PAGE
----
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Mobile Homes and Article 8!

In Murphy v Wyatt the Court of Appeal Wyatt brought in a mobile home to replace a dilapidated caravan after her partner Mr Barrett died. The caravan was located on just under 2 acres of rough pasture which the Wyatt’s partner used for his livery business. The landlord served a notice to quit in 2009.

Mr Barrett entered into a oral weekly tenancy in 1975 and in 1979 he moved a caravan onto the plot and began sleeping in the same from time to time. His relationship with Wyatt began in the mid-80s and in 1989 Wyatt moved in with Mr Barrett. In 1996, Mr Barrett then ceased using the land for his livery business.

Mr Barrett then sought a certificate of lawful use for the caravan in 2002 in order to claim Housing benefit. Upon Mr Barrett’s death in 2002 Wyatt continued living in the caravan and paid rent with Murphy’s consent.

The caravan was then replaced in 2007 with a mobile home. Wyatt failed to obtain planning permission and failed to obtain Murphy’s consent. The mobile home was on the same original location but was slightly larger than the caravan. Again the certificate of lawful use was obtained.

The issue before the Court was therefore did Wyatt have security of tenure under the Mobile Homes Act 1983.

The court held that Wyatt did not and found in favour of Murphy. The reasoning for the courts decision was that the 1983 Act could not apply to a tenancy where planning permission was sought after the tenancy term began. The court held

“it would be a little surprising if the 1983 Act protected an occupier, who, after entering an agreement, brought a caravan onto the premises and lived in it, simply because there was nothing in the agreement which precluded his from doing this, unless there has always been planning permission for such a use…”.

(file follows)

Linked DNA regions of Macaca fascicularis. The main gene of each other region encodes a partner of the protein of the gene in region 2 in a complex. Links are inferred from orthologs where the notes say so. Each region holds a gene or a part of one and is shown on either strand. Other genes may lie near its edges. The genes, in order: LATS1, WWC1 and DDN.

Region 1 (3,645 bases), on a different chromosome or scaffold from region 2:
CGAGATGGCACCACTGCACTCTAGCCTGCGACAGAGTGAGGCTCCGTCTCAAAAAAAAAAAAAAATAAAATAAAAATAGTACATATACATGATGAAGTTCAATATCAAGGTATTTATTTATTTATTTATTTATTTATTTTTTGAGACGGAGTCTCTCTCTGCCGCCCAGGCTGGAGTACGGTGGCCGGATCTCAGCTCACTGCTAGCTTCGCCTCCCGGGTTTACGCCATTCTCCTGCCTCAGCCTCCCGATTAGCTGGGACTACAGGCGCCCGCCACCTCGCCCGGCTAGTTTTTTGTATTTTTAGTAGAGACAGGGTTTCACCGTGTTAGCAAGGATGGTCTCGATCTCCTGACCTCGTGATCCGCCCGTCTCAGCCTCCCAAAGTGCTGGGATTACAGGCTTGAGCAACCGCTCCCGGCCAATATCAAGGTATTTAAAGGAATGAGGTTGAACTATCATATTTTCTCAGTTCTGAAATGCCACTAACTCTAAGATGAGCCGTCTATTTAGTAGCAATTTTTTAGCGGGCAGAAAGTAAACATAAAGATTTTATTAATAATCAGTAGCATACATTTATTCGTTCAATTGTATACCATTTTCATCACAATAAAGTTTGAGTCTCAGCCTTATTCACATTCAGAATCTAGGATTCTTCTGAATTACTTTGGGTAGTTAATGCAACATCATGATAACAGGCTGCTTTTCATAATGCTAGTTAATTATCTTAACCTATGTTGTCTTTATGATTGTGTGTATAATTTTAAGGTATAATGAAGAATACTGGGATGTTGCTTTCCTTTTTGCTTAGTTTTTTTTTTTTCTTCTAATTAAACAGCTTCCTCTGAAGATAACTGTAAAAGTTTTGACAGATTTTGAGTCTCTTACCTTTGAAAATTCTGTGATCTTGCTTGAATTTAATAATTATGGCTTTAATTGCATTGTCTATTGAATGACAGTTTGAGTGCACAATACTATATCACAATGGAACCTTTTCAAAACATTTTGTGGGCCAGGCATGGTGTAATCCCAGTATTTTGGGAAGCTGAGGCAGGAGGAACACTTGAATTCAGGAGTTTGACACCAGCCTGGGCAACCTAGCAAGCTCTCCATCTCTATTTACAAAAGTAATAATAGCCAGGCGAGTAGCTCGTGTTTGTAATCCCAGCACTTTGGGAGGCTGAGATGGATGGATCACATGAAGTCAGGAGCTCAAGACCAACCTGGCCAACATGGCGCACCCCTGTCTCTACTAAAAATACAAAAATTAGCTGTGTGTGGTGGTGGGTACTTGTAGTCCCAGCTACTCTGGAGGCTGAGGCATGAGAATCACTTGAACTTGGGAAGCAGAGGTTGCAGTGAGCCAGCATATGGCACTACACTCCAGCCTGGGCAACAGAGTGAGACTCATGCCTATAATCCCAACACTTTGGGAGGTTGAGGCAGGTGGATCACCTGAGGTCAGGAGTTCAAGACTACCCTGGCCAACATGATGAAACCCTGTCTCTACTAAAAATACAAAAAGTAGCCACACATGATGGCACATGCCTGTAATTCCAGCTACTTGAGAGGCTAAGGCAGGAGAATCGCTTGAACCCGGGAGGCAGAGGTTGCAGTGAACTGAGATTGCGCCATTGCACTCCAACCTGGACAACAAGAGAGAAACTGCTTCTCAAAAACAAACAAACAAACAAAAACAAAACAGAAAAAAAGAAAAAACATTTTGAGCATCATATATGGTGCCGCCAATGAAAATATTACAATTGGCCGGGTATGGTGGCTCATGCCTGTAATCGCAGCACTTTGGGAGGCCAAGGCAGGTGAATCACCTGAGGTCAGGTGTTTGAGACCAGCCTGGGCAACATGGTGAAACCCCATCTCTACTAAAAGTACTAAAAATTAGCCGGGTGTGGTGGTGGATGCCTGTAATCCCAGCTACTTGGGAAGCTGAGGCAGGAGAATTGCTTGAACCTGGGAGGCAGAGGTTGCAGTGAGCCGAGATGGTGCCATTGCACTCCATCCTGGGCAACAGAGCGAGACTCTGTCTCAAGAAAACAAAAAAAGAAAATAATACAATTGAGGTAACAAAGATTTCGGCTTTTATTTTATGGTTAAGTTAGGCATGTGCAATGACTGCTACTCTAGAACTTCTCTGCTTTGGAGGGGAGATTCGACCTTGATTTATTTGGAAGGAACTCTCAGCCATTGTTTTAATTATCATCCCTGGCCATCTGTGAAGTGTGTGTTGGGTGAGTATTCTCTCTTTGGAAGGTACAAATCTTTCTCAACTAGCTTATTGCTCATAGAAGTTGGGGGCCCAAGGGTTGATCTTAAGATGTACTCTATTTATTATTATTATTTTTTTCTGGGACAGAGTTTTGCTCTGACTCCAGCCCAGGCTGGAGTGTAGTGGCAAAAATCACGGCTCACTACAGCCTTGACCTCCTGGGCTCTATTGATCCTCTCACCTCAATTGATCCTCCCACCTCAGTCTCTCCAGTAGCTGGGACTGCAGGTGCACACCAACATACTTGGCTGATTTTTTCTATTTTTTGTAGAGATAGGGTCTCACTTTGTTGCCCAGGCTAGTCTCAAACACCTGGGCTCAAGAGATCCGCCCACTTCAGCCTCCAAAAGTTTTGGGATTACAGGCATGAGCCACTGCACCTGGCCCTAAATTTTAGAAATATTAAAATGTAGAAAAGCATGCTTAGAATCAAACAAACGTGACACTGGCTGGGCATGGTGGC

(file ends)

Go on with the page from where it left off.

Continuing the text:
The court also held that they did not believe that the 1983 Act could apply to more land than the land on which the mobile home is to be sited plus any garden or other amenity land. If the Act applied to land other than the pitch that was for the tenants use this would run into “serious conflict” with the legislation protecting business and even agricultural tenants.

Wyatt sought permission to appeal but was refused. The court did however state that if any further applications for possession of this site are made the courts may need to consider Article 8 of the European Convention on Human Rights.

Whilst we can not fault the court for its reasoning it is unfortunate that the issue of Article 8 was dealt with so swiftly and briefly. With the influx of cases recently suggesting that Article 8 is only applicable to social landlords there are fears among private landlords that the scope of Article 8 is going to be extended and some certainty would have certainly been welcome.

One Comment

  • Peter Smith 28th April 2011 at 3:48 pm

    Further certainty would have been welcomed for it seems to me that the Article in this respect applies not only to private to private letting – and I am a landlord myself – but also to possession proceedings by mortgagees.

    The ruling in Kaye v United Kingdom included “notwithstanding that, under domestic law, his right to occupation has come to an end.”

    That surely applies to any sort of occupation, whether as tenant or mortgagee or whatever.

    The test appears to be “proportionality.” With a fairly small portfolio the LL should be able to show that his need for rents to pay mortgages fulfils that test, a larger portfolio or property with no mortgage may have more trouble, and a large lender or a Housing Association even more.

    Again, large families are more likely to gain protection than single people and the conduct of the tenant or mortgagor are likely to be relevant.

    But I cannot see that this can only apply to social landlord tenants just because that was the case with Kaye and others.

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